Comparing the Total Cost of Ownership of Electric Vs. Diesel Trucks

In the past, diesel gas was the only option for fueling a big rig. Thanks to modern technologies, however, truckers may soon have another option: electric trucks. While battery-powered commercial trucks are not yet widely available, companies such as Tesla are coming close to a big debut. As electric trucks hit the market, trucking companies and owner-operators are wondering – which type has the best total cost of ownership (TCO)?

Truck makers are planning to launch electric models by 2020. Electric trucks aim to provide the same performance as diesel-fueled models, with the added advantages of lesser fuel costs and emissions. With proposed prices of around $150,000[1], however, it can be difficult to weigh the TCO of an electric truck with a traditional diesel version. Here we take an in-depth look at the predicted TCO of electric trucks and compare them to the total costs of ownership for diesel trucks, to help those in the industry make smart future fleet decisions.

What Is Total Cost of Ownership?

Total cost of ownership, or TCO, is a financial estimate that helps owners determine the costs of a product or system. TCO provides a way to determine the total economic value of an investment. This allows owners to calculate returns on investment (ROI), internal rate of return, and economic value added. Calculating TCO takes looking at the total cost of item acquisition and lifetime operating costs, as well as what it will cost to replace or upgrade the item at the end of its lifespan.

TCO is an important part of the trucking industry. The total cost of ownership is a figure owner-operators need to know to conduct business. Calculating TCO gives a truck owner the ability to determine if a truck is a good investment, whether the company can afford to add to its fleet, and how much money to allot toward vehicle maintenance. Understanding TCO is vital to the success of the business. Otherwise, the trucking owner or company would not be able to make smart, data-backed business decisions.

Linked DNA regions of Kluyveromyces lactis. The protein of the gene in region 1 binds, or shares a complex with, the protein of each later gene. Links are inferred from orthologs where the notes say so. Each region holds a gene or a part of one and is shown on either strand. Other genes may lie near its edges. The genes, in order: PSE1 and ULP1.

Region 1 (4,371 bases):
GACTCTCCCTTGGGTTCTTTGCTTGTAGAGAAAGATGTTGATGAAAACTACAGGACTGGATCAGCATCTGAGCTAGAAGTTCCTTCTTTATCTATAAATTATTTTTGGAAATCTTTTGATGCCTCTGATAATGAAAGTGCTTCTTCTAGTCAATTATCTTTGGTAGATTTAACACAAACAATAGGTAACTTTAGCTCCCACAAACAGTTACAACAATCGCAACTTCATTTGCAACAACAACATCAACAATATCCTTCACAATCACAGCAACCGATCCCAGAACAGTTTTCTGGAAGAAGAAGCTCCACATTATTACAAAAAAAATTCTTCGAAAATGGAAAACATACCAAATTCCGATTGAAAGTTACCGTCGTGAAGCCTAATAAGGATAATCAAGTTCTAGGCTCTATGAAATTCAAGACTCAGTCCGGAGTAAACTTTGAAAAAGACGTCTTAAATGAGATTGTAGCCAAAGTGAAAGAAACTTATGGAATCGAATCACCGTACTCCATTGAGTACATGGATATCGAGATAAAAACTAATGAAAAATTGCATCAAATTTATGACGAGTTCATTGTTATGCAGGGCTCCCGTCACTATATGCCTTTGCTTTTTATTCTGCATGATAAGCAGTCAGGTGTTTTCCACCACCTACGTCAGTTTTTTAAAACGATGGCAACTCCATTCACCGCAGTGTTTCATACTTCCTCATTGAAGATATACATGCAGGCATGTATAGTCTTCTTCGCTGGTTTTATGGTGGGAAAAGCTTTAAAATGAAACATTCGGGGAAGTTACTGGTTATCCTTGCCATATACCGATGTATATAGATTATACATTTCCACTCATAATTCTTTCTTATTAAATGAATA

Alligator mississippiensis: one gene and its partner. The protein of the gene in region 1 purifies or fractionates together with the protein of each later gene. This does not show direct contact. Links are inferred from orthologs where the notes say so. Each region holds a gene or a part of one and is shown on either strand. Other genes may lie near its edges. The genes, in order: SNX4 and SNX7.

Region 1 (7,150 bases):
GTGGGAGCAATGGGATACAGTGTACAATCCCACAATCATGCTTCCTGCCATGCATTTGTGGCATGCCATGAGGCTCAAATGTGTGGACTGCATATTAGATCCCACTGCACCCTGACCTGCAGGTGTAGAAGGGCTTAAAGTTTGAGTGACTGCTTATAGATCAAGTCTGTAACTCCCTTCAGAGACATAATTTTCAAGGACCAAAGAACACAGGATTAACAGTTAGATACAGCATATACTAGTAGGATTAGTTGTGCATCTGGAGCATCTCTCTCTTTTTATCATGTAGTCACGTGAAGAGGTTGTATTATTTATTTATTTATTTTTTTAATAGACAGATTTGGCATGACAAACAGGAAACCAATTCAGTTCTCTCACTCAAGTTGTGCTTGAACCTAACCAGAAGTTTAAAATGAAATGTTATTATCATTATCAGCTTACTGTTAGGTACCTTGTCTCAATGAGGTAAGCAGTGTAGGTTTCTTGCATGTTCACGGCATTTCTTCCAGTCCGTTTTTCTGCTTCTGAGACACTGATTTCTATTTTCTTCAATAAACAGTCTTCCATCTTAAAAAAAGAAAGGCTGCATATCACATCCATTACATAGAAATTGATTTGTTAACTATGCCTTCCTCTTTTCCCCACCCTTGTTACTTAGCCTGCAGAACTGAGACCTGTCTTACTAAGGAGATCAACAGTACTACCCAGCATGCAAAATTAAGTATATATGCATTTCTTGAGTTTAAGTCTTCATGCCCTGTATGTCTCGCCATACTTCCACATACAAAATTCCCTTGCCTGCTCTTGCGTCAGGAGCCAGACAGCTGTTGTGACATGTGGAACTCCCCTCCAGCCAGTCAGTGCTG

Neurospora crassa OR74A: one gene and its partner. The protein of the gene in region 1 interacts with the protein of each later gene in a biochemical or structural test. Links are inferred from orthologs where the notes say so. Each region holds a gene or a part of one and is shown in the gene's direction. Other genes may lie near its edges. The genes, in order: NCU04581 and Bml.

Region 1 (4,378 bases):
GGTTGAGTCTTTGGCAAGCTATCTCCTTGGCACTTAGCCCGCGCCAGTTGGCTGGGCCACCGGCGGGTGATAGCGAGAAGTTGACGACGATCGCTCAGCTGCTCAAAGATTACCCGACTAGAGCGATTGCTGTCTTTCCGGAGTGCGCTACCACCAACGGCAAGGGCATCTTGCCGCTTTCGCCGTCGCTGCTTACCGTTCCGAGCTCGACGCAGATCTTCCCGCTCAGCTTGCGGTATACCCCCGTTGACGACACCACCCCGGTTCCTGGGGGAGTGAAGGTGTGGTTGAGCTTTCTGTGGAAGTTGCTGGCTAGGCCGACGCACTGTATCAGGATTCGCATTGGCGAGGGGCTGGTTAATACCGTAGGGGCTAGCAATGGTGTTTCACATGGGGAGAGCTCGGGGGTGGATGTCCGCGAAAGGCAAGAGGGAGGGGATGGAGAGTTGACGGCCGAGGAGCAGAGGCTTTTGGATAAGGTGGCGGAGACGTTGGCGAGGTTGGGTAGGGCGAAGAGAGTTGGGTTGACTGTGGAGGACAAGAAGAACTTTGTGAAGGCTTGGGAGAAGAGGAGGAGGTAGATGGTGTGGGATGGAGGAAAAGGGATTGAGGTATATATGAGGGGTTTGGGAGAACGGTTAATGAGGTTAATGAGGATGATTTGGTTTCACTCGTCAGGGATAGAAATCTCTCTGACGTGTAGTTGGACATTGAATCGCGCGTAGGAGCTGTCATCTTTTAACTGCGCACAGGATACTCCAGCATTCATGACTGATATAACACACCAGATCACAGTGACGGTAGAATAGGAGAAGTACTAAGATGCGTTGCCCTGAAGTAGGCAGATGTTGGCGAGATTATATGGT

Fleet management costs are increasing. A 2016 study of 3,000 fleet owners[2] proved this fact by comparing TCOs in 2016 vs. 2012. Stricter regulations, advanced technologies, and emissions mandates are contributing to the total costs of ownership for fleet managers. These costs will continue to increase for the foreseeable future. Combine this with the continuous driver shortage and many fleet managers are searching for ways to lower their future costs. Purchasing an electric truck may be a solution.

Breaking Down TCO in Trucking

In the transportation industry, the total cost of ownership is a calculation that helps trucking companies determine the complete costs of owning and operating a truck. TCO looks at both direct and indirect expenses relating to the truck during its useful life. A TCO analysis examines not only the price of the truck, but also its long-term costs over time. The analysis may consider the following variables:

  • Initial cost to purchase or lease the truck
  • Routine truck maintenance
  • Years of vehicle repairs and part replacement
  • North Equipment costs
  • Value of the truck when it’s time to sell
  • Price of fuel
  • Mileage per gallon

Calculating all the expenses related to purchasing and maintaining the truck per year will give you an annual cost of ownership. Dividing that by the number of miles the truck will drive will give you cost per mile. The average total cost of owning and maintaining a big rig is around $185,000 or more per year. Most of these costs are vehicle-based, while around one third pays the driver. The TCO of a traditional diesel truck will depend on the price of diesel fuel for the year. These prices fluctuate regularly.

TCO of an Electric Commercial Truck